I don’t know if I like this film: it’s well-acted and may have some points to make about class privilege, selfishness and truthfulness but it’s just so… unpleasant. There’s intimidation, forceful role-playing, at least two rapes (apparently) and actual bodily harm and, in the end, all for what? It’s a trial by endurance for one couple’s ill-founded relationship but does she necessarily have to see the light after being forced to get drunk and stoned and to have intercourse with two men who have invaded their home?
Based on C. Scott Forbes’ 1964 play, The Meter Man, the film was described by director Peter Collinson as being about “…the horror that lurks in the minds of men” and self-knowledge. More importantly, it is by way of a fantasy… what you see isn’t necessarily what you get and that is frankly confusing as I don’t believe there was sufficient narrative skill deployed to bring this across in spite of the excellence of the performers. I mean, Peter… if you could only have given us a clue!?
|A rose between two 'orrible thorns|
As the great Roger Ebert said in his review at the time: “This isn't an evil movie, and it's not an example of the pornography of violence… "The Penthouse," quite simply, is a pretty good shocker... It's a relief to find one that's made with skill and a certain amount of intelligence.”
|Lights are on and there's almost nobody home...|
Meanwhile we discover that the light switch has been turned on by Suzy Kendall who will likewise do the same to parts of the audience (with thanks to Ian Anderson for that one). She plays Barbara, a shop girl who is having an affair with a rich and powerful estate agent called Bruce (Terence Morgan) who is at this moment struggling to wake up, lounging in their bed whilst she makes him breakfast.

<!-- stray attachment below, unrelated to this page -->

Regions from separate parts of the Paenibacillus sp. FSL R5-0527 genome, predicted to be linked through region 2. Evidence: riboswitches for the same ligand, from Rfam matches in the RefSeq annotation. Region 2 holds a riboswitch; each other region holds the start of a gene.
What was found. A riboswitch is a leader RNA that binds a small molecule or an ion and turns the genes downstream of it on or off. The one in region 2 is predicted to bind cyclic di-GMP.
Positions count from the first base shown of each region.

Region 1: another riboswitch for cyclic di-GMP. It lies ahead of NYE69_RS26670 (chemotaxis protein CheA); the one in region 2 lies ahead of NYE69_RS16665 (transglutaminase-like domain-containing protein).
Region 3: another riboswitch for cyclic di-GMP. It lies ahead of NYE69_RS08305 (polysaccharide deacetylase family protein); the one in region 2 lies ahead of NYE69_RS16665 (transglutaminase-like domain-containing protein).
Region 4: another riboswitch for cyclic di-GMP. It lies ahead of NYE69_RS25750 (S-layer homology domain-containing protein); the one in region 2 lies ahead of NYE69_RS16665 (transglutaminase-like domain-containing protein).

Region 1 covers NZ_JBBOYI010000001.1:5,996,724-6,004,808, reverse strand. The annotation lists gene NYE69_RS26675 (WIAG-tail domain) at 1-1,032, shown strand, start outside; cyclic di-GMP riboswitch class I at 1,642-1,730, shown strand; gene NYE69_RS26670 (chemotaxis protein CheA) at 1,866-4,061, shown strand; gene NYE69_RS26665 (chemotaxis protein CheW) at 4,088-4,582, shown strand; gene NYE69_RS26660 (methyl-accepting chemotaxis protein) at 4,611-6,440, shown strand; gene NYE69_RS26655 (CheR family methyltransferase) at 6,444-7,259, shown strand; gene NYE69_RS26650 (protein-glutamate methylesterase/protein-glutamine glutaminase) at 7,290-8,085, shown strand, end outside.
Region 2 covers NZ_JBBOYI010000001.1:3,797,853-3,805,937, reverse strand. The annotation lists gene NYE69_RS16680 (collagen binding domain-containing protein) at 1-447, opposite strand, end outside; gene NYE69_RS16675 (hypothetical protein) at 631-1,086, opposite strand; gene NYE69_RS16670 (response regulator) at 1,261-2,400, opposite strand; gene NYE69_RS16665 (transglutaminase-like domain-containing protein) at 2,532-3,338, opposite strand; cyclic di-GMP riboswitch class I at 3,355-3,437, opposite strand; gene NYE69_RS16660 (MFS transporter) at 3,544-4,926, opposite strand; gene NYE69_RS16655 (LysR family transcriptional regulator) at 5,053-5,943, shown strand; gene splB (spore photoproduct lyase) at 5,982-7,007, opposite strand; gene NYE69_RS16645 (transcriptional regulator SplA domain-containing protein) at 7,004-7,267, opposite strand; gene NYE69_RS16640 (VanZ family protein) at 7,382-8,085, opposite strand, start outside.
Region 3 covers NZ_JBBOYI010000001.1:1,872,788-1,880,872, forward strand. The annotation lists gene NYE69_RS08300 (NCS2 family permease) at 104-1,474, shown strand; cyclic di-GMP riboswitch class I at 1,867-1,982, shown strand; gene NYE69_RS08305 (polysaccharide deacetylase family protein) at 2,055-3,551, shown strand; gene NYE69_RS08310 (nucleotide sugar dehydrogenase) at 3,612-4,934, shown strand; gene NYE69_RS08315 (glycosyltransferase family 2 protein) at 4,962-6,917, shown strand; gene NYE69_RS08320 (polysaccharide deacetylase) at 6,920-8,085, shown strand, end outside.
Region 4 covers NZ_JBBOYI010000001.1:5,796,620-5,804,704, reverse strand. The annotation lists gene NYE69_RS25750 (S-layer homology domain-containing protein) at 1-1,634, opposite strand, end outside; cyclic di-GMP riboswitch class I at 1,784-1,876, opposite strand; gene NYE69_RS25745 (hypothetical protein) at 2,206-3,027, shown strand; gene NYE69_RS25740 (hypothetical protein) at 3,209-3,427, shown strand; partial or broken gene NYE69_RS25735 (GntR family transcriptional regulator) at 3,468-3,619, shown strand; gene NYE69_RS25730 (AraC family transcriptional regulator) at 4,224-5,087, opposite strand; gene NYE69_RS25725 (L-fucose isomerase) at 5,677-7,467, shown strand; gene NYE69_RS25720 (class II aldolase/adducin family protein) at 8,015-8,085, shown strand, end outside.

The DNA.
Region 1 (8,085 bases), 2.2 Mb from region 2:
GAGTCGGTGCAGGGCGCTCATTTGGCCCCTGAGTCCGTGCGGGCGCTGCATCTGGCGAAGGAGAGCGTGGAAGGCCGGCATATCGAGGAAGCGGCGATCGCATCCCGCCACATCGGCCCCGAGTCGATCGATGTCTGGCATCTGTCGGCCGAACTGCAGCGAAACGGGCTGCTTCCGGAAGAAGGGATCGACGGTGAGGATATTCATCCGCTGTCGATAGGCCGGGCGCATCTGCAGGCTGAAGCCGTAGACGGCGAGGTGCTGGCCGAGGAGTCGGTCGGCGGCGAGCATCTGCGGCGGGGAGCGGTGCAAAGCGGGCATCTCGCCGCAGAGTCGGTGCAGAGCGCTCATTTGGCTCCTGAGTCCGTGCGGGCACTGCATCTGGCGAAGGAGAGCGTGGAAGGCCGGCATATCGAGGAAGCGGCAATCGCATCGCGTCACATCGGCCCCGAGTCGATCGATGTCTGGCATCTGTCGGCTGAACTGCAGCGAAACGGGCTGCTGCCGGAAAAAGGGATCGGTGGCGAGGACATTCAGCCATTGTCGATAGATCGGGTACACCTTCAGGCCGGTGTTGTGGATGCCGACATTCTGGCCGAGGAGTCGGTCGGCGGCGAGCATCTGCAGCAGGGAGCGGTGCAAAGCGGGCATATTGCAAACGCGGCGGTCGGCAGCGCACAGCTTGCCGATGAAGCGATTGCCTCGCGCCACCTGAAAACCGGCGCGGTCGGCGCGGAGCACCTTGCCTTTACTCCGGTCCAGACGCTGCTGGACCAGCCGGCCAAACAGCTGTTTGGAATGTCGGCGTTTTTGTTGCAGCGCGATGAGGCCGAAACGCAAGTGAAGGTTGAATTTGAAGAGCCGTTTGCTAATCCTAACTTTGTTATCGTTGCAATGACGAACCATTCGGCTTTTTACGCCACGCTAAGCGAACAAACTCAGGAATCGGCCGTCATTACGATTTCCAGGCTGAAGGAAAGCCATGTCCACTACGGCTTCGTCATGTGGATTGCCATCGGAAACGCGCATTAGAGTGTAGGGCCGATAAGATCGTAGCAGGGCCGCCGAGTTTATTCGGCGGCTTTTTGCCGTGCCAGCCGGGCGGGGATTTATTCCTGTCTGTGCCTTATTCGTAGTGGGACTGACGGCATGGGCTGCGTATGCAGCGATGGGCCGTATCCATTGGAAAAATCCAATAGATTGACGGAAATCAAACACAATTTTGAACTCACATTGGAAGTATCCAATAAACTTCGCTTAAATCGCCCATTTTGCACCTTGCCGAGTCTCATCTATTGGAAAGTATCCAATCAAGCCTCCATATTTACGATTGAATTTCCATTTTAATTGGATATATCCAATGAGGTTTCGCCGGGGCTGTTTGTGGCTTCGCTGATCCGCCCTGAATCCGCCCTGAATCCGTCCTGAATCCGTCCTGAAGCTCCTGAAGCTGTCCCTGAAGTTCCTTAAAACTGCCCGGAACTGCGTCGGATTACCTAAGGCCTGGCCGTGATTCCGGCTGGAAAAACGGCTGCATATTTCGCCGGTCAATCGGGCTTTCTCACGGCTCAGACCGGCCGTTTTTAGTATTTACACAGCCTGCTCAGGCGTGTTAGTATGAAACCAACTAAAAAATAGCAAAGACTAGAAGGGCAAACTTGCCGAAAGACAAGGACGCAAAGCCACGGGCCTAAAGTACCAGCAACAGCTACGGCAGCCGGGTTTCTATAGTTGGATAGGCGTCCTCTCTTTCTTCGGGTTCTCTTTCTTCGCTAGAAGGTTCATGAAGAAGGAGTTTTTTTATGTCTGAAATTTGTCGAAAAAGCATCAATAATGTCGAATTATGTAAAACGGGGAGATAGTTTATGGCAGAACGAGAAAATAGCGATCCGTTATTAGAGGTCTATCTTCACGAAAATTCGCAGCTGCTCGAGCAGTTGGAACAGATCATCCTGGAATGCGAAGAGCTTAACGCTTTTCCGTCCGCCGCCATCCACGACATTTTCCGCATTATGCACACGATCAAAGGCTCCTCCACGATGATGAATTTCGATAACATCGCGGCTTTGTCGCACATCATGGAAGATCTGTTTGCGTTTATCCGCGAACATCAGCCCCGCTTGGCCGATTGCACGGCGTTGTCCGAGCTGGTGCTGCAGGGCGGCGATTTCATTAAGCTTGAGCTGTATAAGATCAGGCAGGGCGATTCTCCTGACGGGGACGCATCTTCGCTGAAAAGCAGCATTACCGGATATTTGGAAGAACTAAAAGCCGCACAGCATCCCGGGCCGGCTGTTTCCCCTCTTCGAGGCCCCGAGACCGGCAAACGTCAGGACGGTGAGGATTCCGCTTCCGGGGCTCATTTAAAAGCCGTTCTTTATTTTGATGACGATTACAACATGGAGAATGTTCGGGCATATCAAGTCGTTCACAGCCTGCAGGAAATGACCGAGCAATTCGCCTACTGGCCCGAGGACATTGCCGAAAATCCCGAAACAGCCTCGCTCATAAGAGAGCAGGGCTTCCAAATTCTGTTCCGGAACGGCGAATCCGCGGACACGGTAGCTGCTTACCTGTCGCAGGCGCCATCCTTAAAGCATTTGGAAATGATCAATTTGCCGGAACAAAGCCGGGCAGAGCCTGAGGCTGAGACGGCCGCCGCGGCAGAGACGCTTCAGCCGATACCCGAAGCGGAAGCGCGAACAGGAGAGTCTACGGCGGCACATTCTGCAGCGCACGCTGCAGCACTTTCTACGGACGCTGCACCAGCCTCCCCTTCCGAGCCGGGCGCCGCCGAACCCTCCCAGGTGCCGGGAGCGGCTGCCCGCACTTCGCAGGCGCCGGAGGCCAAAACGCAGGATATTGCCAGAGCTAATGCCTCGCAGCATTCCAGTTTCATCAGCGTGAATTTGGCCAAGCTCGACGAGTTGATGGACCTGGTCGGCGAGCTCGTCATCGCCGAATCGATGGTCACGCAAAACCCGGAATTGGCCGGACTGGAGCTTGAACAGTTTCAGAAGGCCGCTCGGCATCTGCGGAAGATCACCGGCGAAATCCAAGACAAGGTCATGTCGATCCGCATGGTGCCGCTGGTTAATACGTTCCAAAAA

|Bruce looks sheepishly at the emotionally-honest Barbara|
Tom’s strangeness is only the half of it as Dick (Norman Rodway) arrives and, in addition to being very good at meter reading, also may have that elusive pencil… There’s also a “Harry” of course, who is waiting in the van or some such.
|The meter man arrives and sharpens his pencil|
At first Barbara and Bruce just think them fools and respond in the way you would to two children but when Tom starts sharpening his pencil with a large pen-knife, the pennies begin to drop. We’re not sure what the two interlopers want either, theft would be too simple and nowhere near unsettling enough… no, they are here for something far worse: a good time.
|The penny drops...|
|The "party" gets underway...|
It’s at this point you wonder how things can possibly end and, in fairness, so do Tom and Dick. How can they leave after making such a scene and expect B&B to not tell the Police? Bruce, by now showing a weaker character than his lover, swears he won’t whilst Barbara is honest enough to say she doesn’t know.
|Barbara, Bruce, Harry, Tom and Dick|